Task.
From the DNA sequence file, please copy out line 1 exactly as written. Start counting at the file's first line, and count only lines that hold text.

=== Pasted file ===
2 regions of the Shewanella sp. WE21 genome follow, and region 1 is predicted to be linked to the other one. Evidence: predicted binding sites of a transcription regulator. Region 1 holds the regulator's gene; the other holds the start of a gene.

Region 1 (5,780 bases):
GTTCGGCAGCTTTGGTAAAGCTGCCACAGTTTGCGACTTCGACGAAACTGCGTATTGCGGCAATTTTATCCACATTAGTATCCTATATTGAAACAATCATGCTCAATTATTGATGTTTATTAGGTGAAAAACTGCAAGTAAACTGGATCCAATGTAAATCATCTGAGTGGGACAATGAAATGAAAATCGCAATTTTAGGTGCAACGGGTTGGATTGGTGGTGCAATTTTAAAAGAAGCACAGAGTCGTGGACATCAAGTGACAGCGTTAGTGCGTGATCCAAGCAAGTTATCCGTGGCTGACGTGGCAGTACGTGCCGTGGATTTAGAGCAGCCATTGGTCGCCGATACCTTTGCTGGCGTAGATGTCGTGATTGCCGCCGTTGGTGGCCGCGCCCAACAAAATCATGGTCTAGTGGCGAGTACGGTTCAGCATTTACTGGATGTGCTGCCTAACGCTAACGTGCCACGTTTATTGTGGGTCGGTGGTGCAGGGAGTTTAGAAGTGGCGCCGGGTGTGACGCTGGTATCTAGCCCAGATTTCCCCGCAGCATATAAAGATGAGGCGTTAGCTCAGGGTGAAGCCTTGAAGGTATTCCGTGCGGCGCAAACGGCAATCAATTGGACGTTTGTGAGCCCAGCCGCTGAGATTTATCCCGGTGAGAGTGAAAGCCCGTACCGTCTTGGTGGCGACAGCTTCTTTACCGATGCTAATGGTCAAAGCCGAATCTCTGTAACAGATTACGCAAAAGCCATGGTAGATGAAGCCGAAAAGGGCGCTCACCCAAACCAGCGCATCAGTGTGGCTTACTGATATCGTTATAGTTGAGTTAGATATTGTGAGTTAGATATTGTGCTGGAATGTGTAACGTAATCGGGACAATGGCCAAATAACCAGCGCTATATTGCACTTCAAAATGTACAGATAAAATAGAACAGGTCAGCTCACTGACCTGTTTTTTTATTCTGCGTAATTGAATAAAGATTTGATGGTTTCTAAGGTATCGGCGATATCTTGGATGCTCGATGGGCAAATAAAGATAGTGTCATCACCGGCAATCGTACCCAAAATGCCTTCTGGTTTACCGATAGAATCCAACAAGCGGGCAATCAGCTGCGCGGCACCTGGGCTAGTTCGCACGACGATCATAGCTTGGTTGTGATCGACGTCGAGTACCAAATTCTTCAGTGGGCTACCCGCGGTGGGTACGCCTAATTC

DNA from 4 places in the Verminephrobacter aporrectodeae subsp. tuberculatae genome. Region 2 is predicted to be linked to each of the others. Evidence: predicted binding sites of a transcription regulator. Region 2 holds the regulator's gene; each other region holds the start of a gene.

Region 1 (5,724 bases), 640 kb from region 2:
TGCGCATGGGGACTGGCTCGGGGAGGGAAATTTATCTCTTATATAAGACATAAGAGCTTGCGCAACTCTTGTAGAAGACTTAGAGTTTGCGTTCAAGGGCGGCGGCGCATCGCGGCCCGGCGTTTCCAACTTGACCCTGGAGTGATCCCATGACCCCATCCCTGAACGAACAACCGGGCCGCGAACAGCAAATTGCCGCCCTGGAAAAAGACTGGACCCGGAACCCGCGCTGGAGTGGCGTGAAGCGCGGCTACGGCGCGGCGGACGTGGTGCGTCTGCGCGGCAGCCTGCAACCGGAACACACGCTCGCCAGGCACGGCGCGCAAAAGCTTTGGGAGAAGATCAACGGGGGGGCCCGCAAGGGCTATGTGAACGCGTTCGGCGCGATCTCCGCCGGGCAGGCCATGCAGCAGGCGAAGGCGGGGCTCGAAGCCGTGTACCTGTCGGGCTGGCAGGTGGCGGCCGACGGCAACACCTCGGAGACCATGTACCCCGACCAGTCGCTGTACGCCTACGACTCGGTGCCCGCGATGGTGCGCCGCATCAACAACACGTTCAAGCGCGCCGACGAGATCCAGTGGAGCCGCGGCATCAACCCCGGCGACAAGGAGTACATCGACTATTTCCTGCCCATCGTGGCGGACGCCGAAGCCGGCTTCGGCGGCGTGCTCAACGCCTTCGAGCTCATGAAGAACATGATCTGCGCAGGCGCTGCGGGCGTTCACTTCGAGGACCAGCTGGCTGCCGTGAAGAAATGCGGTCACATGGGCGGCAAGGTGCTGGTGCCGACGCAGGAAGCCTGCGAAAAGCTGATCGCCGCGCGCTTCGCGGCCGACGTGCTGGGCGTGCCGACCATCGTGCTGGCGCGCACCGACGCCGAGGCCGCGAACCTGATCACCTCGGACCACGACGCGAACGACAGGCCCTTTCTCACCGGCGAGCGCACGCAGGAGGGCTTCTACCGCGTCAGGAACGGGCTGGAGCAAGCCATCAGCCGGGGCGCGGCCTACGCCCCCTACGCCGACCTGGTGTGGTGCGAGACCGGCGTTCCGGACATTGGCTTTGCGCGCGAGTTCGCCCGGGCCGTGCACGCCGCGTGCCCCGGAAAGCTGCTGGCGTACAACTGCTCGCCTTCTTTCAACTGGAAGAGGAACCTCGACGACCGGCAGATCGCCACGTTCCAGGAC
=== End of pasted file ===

2 regions of the Shewanella sp. WE21 genome follow, and region 1 is predicted to be linked to the other one. Evidence: predicted binding sites of a transcription regulator. Region 1 holds the regulator's gene; the other holds the start of a gene.